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Changes in fat composition during menopause may affect dementia risk, according to new research. Ekaterina Demidova/Getty Images
  • Menopause results in changes in a woman’s hormones, which have many effects on the body, including fat distribution.
  • While different types of fat distribution have different effects on a person’s overall health, the composition and type of fat a person has also has an impact.
  • A new study has suggested that the composition of fat that a woman has in mid-life, around the time of menopause, can affect the likelihood they will experience cognitive difficulties later in life.

The key to tackling obesity may be energy balance, but it is more complicated than “calories in calories out.”

In fact, the type of fat the body stores its energy in has an effect on our overall fat balance and metabolism, which in turn affects other aspects of our health, such as cardiovascular and brain health for example.

A recent study carried out by researchers at various sites across the United States investigated fat deposits at different sites in the heart and aorta in a cohort of 531 women with a mean age of 51. This age was expected to overlap with menopause.

White fat is denser than brown fat. But how brown and white fat distribution affects health postmenopause has previously proved difficult to study as imaging is difficult.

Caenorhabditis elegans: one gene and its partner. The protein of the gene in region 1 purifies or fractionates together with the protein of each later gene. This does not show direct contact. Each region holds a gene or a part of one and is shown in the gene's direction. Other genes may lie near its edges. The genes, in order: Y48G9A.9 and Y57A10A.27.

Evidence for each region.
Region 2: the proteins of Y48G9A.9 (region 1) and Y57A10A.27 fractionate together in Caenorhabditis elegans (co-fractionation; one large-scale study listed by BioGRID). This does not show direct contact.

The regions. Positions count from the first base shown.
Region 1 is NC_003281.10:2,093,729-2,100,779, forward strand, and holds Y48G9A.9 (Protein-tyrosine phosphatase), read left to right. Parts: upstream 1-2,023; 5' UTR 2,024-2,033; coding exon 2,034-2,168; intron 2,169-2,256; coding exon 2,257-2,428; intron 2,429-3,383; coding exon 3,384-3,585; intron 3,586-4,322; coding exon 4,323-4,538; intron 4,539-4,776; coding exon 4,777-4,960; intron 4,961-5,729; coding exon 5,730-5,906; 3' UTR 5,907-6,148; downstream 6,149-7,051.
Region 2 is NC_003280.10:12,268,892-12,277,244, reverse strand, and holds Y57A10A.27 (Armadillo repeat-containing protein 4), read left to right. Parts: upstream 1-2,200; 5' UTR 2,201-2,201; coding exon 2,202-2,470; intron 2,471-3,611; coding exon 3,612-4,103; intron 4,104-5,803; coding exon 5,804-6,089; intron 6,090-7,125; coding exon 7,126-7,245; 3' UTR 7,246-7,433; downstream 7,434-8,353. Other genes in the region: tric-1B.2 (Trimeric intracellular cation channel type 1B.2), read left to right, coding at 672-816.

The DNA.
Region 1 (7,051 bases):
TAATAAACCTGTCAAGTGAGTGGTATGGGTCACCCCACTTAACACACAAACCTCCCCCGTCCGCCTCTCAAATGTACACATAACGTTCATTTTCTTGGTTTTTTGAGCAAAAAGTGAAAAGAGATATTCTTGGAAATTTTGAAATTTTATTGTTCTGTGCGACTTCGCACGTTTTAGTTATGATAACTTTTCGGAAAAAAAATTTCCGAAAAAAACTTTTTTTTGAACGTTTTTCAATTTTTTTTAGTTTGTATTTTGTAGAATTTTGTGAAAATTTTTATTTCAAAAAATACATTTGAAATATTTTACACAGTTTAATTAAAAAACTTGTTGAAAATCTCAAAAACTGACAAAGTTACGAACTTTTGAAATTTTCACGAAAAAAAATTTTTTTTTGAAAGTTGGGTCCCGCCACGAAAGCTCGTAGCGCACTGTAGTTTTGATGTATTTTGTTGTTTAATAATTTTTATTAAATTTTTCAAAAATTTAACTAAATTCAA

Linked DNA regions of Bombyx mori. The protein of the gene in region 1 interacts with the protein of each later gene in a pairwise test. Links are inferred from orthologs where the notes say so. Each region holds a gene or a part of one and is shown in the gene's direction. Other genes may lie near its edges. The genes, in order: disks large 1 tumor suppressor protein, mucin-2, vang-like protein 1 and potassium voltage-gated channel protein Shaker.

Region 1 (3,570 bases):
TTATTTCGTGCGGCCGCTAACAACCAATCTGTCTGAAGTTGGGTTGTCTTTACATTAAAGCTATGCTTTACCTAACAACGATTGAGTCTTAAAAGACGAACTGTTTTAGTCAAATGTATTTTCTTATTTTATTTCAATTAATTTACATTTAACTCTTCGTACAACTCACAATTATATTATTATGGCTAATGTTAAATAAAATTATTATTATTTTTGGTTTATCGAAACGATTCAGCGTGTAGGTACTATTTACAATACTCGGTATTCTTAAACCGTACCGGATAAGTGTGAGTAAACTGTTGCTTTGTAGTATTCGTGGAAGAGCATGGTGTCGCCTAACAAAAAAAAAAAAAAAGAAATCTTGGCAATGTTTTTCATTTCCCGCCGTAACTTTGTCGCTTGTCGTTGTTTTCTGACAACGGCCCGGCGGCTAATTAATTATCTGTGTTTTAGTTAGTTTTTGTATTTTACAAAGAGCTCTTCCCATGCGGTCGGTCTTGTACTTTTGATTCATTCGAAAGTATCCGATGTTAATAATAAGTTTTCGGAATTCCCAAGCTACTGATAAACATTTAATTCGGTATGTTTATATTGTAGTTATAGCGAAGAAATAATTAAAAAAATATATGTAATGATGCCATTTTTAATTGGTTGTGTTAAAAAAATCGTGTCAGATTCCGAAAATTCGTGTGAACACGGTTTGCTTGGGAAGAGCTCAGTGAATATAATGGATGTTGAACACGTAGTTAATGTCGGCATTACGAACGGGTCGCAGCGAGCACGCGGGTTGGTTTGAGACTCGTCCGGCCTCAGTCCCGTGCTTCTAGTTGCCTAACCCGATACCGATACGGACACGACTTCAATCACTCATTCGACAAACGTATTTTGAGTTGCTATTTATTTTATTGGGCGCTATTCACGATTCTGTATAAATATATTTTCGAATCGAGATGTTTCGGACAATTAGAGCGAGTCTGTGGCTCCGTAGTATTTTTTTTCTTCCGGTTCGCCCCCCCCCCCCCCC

Scientists took images using electron beam CT scanning of the heart and aorta and carried out tests to determine fat density at three different sites: inside the sac surrounding the heart, fat located outside that sac, and on the fat that surrounds the aorta, the body’s largest artery leading away from the heart.

Researchers also carried out cognitive tests on the women involved, a median of 13.4 years after scans were taken when women were an average of 61 years old.

They discovered that the greater the amount of brown fat discovered around the aorta during midlife and menopause in the women, the higher the cognition of these women later in life.

Conversely, the higher the levels of white fat discovered around the aorta in these women, the lower their cognition was at the follow-up over a decade later.

The paper is published in the journal Alzheimer’s and Dementia.

Not all fat cells are the same.

Some brown fat cells are packed with mitochondria, the energy-making part of a cell, and iron stores (which make them brown) and are burned to create heat for the body, a process known as thermogenesis.

White fat cells are used to store energy, and beige fat cells have some of the properties of both and are generally used for storage but can also play a role in thermogenesis, similar to brown fat cells. Burning or storing fat cells has an impact on overall adiposity and weight.

Research into the differentiation of these cells is important for understanding obesity.

Hormones play a role in the regulation of fat cells.

Estradiol, one of the main types of estrogen found in the human body, plays a role in the regulation of thermogenesis by brown fat cells and, therefore weight loss.

This hormone, along with other types of estrogen, decreases during menopause. A drop in this hormone following menopause or removal of the ovaries is associated with an increased desire for food and weight gain.